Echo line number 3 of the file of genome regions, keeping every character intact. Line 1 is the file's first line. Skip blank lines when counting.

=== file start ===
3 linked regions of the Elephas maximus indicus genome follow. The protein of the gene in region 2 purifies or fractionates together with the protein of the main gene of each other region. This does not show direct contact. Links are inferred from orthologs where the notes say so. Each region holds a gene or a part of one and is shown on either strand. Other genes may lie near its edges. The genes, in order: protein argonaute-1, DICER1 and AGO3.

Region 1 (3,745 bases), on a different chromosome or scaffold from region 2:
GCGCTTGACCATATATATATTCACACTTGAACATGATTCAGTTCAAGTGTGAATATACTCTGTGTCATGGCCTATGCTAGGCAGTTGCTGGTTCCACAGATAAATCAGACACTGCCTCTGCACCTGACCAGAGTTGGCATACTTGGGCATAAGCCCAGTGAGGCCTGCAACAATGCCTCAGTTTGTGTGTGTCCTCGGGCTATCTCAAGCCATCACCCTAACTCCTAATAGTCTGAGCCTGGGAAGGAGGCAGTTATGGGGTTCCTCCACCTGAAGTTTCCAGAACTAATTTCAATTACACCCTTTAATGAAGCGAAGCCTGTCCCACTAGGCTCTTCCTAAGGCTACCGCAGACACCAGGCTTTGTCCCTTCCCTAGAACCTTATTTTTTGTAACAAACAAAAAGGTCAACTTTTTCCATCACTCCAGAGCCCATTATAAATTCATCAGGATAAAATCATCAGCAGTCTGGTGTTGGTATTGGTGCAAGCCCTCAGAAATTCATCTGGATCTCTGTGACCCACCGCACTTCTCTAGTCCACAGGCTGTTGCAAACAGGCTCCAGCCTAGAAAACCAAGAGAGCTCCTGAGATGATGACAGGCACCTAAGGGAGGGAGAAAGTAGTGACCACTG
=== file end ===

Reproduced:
GCGCTTGACCATATATATATTCACACTTGAACATGATTCAGTTCAAGTGTGAATATACTCTGTGTCATGGCCTATGCTAGGCAGTTGCTGGTTCCACAGATAAATCAGACACTGCCTCTGCACCTGACCAGAGTTGGCATACTTGGGCATAAGCCCAGTGAGGCCTGCAACAATGCCTCAGTTTGTGTGTGTCCTCGGGCTATCTCAAGCCATCACCCTAACTCCTAATAGTCTGAGCCTGGGAAGGAGGCAGTTATGGGGTTCCTCCACCTGAAGTTTCCAGAACTAATTTCAATTACACCCTTTAATGAAGCGAAGCCTGTCCCACTAGGCTCTTCCTAAGGCTACCGCAGACACCAGGCTTTGTCCCTTCCCTAGAACCTTATTTTTTGTAACAAACAAAAAGGTCAACTTTTTCCATCACTCCAGAGCCCATTATAAATTCATCAGGATAAAATCATCAGCAGTCTGGTGTTGGTATTGGTGCAAGCCCTCAGAAATTCATCTGGATCTCTGTGACCCACCGCACTTCTCTAGTCCACAGGCTGTTGCAAACAGGCTCCAGCCTAGAAAACCAAGAGAGCTCCTGAGATGATGACAGGCACCTAAGGGAGGGAGAAAGTAGTGACCACTG